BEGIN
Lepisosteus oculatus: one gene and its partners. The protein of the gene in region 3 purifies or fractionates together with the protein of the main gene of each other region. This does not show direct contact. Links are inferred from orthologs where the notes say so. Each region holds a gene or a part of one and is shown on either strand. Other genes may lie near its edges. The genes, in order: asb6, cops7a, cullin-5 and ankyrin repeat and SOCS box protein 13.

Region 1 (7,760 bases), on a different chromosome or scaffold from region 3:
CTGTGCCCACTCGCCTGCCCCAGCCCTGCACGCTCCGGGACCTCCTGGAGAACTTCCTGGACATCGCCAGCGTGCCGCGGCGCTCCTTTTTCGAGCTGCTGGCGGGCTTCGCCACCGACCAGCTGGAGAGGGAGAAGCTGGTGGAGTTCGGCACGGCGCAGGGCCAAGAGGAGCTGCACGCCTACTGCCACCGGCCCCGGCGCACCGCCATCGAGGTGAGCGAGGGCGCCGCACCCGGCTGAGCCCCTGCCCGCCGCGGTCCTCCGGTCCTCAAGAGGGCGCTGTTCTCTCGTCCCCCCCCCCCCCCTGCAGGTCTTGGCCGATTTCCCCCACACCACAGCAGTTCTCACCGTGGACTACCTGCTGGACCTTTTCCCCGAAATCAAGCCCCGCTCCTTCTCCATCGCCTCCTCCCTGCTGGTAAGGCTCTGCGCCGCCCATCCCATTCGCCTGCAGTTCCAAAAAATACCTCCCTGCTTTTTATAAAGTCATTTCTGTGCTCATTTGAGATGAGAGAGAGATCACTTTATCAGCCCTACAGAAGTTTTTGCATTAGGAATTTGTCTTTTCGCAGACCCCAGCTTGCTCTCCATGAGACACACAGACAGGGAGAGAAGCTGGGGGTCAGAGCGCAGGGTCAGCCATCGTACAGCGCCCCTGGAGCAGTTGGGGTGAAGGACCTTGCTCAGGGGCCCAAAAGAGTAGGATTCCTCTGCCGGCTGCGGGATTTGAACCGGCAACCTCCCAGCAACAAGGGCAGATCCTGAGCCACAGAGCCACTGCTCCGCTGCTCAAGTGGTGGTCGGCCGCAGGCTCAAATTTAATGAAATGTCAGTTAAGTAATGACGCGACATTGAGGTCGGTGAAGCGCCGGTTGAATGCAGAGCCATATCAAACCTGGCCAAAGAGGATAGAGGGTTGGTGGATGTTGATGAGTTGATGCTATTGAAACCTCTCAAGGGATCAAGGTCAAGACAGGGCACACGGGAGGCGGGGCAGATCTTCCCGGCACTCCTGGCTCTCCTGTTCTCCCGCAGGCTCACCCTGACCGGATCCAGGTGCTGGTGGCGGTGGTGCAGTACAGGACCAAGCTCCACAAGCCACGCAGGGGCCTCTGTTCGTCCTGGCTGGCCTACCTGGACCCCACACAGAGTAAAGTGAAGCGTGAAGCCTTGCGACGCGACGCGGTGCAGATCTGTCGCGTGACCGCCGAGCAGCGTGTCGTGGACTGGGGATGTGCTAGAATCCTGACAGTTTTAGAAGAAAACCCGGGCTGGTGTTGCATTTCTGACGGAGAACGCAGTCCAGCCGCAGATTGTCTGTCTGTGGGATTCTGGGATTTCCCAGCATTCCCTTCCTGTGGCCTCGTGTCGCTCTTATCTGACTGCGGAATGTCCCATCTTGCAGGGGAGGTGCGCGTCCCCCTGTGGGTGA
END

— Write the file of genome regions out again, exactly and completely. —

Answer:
Lepisosteus oculatus: one gene and its partners. The protein of the gene in region 3 purifies or fractionates together with the protein of the main gene of each other region. This does not show direct contact. Links are inferred from orthologs where the notes say so. Each region holds a gene or a part of one and is shown on either strand. Other genes may lie near its edges. The genes, in order: asb6, cops7a, cullin-5 and ankyrin repeat and SOCS box protein 13.

Region 1 (7,760 bases), on a different chromosome or scaffold from region 3:
CTGTGCCCACTCGCCTGCCCCAGCCCTGCACGCTCCGGGACCTCCTGGAGAACTTCCTGGACATCGCCAGCGTGCCGCGGCGCTCCTTTTTCGAGCTGCTGGCGGGCTTCGCCACCGACCAGCTGGAGAGGGAGAAGCTGGTGGAGTTCGGCACGGCGCAGGGCCAAGAGGAGCTGCACGCCTACTGCCACCGGCCCCGGCGCACCGCCATCGAGGTGAGCGAGGGCGCCGCACCCGGCTGAGCCCCTGCCCGCCGCGGTCCTCCGGTCCTCAAGAGGGCGCTGTTCTCTCGTCCCCCCCCCCCCCCTGCAGGTCTTGGCCGATTTCCCCCACACCACAGCAGTTCTCACCGTGGACTACCTGCTGGACCTTTTCCCCGAAATCAAGCCCCGCTCCTTCTCCATCGCCTCCTCCCTGCTGGTAAGGCTCTGCGCCGCCCATCCCATTCGCCTGCAGTTCCAAAAAATACCTCCCTGCTTTTTATAAAGTCATTTCTGTGCTCATTTGAGATGAGAGAGAGATCACTTTATCAGCCCTACAGAAGTTTTTGCATTAGGAATTTGTCTTTTCGCAGACCCCAGCTTGCTCTCCATGAGACACACAGACAGGGAGAGAAGCTGGGGGTCAGAGCGCAGGGTCAGCCATCGTACAGCGCCCCTGGAGCAGTTGGGGTGAAGGACCTTGCTCAGGGGCCCAAAAGAGTAGGATTCCTCTGCCGGCTGCGGGATTTGAACCGGCAACCTCCCAGCAACAAGGGCAGATCCTGAGCCACAGAGCCACTGCTCCGCTGCTCAAGTGGTGGTCGGCCGCAGGCTCAAATTTAATGAAATGTCAGTTAAGTAATGACGCGACATTGAGGTCGGTGAAGCGCCGGTTGAATGCAGAGCCATATCAAACCTGGCCAAAGAGGATAGAGGGTTGGTGGATGTTGATGAGTTGATGCTATTGAAACCTCTCAAGGGATCAAGGTCAAGACAGGGCACACGGGAGGCGGGGCAGATCTTCCCGGCACTCCTGGCTCTCCTGTTCTCCCGCAGGCTCACCCTGACCGGATCCAGGTGCTGGTGGCGGTGGTGCAGTACAGGACCAAGCTCCACAAGCCACGCAGGGGCCTCTGTTCGTCCTGGCTGGCCTACCTGGACCCCACACAGAGTAAAGTGAAGCGTGAAGCCTTGCGACGCGACGCGGTGCAGATCTGTCGCGTGACCGCCGAGCAGCGTGTCGTGGACTGGGGATGTGCTAGAATCCTGACAGTTTTAGAAGAAAACCCGGGCTGGTGTTGCATTTCTGACGGAGAACGCAGTCCAGCCGCAGATTGTCTGTCTGTGGGATTCTGGGATTTCCCAGCATTCCCTTCCTGTGGCCTCGTGTCGCTCTTATCTGACTGCGGAATGTCCCATCTTGCAGGGGAGGTGCGCGTCCCCCTGTGGGTGA